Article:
Hello, some comments on Eurovelo One: whilst in places nothing more than a Tourist Board dream, the route is possible to follow - but be prepared to vary your route rather than slavishly following what at times can be a meandering, wandering journey. Similar to many designated cycling 'routes' in all countries across the World, EV1 has been designed to take the cyclist away from traffic at all times if possible, even if it means disappearing up a muddy track or heading along an urban footpath (in Souce-sur-Erdre, for example). Many rural roads in France are a joy to cycle along, traffic free, for dozens of kilometres on end - you will only encounter traffic when you head into a town to search for supplies.
Wild camp if you wish, but there are also Municipal campsites in many villages that charge next to nothing, so why not support the local economy and leave a few Euros behind you?
If you must wild camp then I'll suggest that you head for the remote countryside and pitch there, rather than being tempted by one of the many aires de picnic that can be found at the edge of villages. Quiet and peaceful places during the daytime, they will get busy later on when the dog walkers come out to let their pet have its nightly crap - and in France, no-one ever picks it up.
To summarise: use EV1 as a guide, but never be afraid to deviate away from it when the 'wanderings' start.
1600 kilometres in a month? - of course you can!
have fun!
This really is part of Eurovelo 1 in Souce-sur-Erdre! - Copy.jpg
This really is part of Eurovelo 1 in Souce-sur-Erdre! - Copy.jpg (17.98 KiB) Viewed 1230 times

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meic
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Re: Any tips for touring on the cheap?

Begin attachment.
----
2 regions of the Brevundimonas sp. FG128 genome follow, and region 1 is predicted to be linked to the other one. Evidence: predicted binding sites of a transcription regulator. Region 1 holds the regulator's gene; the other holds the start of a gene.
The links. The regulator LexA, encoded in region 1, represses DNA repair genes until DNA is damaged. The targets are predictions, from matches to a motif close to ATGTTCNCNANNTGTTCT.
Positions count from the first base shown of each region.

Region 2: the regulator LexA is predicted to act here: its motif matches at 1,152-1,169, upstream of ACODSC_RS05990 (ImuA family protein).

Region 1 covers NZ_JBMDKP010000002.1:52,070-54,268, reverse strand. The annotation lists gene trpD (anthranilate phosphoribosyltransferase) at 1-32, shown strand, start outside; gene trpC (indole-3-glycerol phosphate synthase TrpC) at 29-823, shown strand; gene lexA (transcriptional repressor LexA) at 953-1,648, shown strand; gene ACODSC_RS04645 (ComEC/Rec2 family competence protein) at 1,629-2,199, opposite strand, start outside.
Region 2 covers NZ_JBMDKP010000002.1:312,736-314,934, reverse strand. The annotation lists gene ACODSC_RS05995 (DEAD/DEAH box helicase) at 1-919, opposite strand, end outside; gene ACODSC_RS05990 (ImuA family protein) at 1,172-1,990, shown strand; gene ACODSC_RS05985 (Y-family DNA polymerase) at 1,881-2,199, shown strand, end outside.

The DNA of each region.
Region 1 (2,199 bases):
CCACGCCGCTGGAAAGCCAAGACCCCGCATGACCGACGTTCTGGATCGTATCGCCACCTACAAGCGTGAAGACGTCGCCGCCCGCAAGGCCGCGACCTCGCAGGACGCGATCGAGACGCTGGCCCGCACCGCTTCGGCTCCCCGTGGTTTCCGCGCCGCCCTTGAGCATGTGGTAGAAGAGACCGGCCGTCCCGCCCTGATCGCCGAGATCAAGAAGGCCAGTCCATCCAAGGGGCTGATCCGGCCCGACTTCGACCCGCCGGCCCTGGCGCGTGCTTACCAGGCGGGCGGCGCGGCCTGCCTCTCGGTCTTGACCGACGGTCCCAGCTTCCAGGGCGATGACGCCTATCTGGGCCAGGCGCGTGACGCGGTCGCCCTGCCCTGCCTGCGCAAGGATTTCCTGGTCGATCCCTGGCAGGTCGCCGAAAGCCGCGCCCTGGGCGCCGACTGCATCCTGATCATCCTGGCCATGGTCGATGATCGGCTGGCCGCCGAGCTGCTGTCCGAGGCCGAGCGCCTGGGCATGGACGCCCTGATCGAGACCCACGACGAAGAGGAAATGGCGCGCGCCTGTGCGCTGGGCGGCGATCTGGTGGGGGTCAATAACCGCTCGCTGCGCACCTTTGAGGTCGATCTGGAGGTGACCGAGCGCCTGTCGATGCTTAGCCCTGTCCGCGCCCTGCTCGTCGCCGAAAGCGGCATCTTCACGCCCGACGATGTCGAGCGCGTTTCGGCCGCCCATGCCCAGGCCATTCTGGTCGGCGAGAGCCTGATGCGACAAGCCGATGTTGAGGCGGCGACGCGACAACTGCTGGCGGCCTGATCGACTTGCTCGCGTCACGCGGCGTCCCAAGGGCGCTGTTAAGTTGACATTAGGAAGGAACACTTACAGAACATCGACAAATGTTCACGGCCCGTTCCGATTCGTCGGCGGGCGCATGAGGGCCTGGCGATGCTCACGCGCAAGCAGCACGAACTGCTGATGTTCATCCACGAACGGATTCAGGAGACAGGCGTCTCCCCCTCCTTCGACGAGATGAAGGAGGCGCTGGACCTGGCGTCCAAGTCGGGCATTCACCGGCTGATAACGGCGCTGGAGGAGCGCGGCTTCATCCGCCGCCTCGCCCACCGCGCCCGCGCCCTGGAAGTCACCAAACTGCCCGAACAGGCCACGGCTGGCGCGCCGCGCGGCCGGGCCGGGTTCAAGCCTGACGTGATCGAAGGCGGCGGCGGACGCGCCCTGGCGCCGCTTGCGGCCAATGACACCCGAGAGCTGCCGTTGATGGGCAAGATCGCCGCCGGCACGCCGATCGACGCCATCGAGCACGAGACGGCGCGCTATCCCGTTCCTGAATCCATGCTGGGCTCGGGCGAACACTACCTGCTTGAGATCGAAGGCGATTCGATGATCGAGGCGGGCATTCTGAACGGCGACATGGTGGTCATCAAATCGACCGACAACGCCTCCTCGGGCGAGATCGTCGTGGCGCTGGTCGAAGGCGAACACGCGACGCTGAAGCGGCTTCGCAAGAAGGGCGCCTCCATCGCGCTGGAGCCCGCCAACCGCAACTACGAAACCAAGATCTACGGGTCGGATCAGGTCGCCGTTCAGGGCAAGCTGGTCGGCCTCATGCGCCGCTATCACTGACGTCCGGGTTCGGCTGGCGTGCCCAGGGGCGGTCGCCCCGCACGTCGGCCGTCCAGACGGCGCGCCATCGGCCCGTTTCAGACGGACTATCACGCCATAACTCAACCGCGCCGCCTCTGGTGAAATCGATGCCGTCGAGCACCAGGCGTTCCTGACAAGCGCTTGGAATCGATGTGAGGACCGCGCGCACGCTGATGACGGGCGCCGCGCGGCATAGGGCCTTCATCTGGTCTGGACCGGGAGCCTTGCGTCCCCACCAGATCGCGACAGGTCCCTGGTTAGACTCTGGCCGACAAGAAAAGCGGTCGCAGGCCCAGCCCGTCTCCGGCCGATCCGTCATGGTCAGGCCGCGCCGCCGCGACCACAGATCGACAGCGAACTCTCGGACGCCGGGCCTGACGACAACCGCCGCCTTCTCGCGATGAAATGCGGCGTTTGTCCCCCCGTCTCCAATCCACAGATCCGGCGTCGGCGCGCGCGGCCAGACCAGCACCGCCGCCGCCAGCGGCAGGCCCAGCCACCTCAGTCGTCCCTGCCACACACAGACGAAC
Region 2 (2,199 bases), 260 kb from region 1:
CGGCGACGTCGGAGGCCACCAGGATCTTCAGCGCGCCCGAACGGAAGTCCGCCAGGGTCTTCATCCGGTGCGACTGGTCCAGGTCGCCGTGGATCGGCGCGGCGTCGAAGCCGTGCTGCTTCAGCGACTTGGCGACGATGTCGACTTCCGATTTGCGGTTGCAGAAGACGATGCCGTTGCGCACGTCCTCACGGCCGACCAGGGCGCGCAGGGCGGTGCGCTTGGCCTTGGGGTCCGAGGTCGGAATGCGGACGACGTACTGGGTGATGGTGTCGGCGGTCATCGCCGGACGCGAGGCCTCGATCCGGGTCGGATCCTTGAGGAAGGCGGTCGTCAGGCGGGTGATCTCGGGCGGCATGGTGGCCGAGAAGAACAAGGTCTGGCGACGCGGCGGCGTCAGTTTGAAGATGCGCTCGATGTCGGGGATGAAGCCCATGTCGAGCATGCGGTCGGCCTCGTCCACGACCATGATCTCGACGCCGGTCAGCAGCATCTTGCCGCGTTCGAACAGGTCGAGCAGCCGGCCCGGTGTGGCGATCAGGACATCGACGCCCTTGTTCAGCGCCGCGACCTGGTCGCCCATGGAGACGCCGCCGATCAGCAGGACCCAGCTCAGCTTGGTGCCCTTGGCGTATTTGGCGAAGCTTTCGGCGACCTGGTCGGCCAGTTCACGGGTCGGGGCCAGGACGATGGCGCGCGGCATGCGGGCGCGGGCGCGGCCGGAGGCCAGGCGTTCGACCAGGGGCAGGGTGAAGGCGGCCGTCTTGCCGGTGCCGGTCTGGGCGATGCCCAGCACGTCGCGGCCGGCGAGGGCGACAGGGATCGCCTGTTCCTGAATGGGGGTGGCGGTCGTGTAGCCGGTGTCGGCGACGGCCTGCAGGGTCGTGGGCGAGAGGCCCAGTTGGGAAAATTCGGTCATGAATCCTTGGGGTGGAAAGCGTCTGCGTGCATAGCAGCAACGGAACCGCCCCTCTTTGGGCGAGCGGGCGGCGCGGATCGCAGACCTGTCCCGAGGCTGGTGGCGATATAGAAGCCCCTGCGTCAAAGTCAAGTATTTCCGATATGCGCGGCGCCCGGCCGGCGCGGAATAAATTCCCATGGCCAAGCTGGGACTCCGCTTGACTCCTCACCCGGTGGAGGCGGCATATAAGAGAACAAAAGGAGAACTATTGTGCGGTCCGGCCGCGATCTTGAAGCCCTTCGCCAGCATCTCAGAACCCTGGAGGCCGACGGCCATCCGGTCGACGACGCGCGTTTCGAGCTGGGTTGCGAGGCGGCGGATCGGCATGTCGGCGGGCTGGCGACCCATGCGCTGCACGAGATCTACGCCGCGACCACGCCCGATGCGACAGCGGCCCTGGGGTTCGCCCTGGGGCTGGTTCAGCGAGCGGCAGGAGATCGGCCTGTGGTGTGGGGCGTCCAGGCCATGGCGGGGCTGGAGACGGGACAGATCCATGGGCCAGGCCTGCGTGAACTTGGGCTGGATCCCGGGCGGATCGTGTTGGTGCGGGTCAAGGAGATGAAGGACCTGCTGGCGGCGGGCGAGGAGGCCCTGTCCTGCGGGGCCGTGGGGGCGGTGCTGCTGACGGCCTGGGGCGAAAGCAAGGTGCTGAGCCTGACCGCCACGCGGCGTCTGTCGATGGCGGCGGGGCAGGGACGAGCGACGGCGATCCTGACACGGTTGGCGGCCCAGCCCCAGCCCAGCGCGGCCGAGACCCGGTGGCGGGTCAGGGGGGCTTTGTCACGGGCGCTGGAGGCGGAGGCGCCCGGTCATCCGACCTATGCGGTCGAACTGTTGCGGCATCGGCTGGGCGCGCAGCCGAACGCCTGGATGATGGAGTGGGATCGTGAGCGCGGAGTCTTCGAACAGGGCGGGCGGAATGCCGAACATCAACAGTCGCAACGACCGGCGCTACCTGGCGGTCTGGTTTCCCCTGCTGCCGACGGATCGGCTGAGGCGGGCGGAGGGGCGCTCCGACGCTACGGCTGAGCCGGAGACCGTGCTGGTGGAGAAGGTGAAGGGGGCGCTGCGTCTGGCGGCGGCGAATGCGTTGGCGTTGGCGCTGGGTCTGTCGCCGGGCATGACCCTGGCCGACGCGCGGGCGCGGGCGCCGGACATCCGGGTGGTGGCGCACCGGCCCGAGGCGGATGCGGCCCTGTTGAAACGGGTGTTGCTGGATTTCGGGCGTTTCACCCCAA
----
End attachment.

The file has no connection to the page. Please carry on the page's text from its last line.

Postby meic » 2 Feb 2017, 9:40am

when the dog walkers come out to let their pet have its nightly crap

One of the things which quite surprised me in France was the pre-dawn dog walkers.
I was often enough found by dogs an hour before daylight, none of the owners ever considered me to be "their problem" and took their dogs away quickly enough but it did mean starting the day earlier than I planned and it is a failure of the general code of leaving no trace.
I still find such places as the best option available on many nights.
Yma o Hyd

hamster
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Re: Any tips for touring on the cheap?

Postby hamster » 2 Feb 2017, 12:17pm

All good advice.
As to your bike, if I only had £200 to spend then I would sort out the wheels (Spa Cycles have a good reputation). Fit a new chain, cassette (and chainrings if necessary) plus brake and gear cables and you are good to go.

What matters most is that the bike is comfortable for you, its exact type is of secondary importance seeming as it's a sensible non-extreme machine.

whoof
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Re: Any tips for touring on the cheap?

Postby whoof » 2 Feb 2017, 12:27pm

One simple way to make touring cost less is do it with someone else. It's cheaper per person for two rather than one to stay in a campsite or room.
Food can also work out cheaper. For instance milk is sold in one litre containers. That's plenty for two people to have an evening cupa plus cereal and a milky coffee in the morning. For one you can end up glugging milk in the morning just to use it up. Also ice creams, multipack magnum style ones are good value from places like Lidl but on your own eating three or more at a single sitting can be a bit excessive.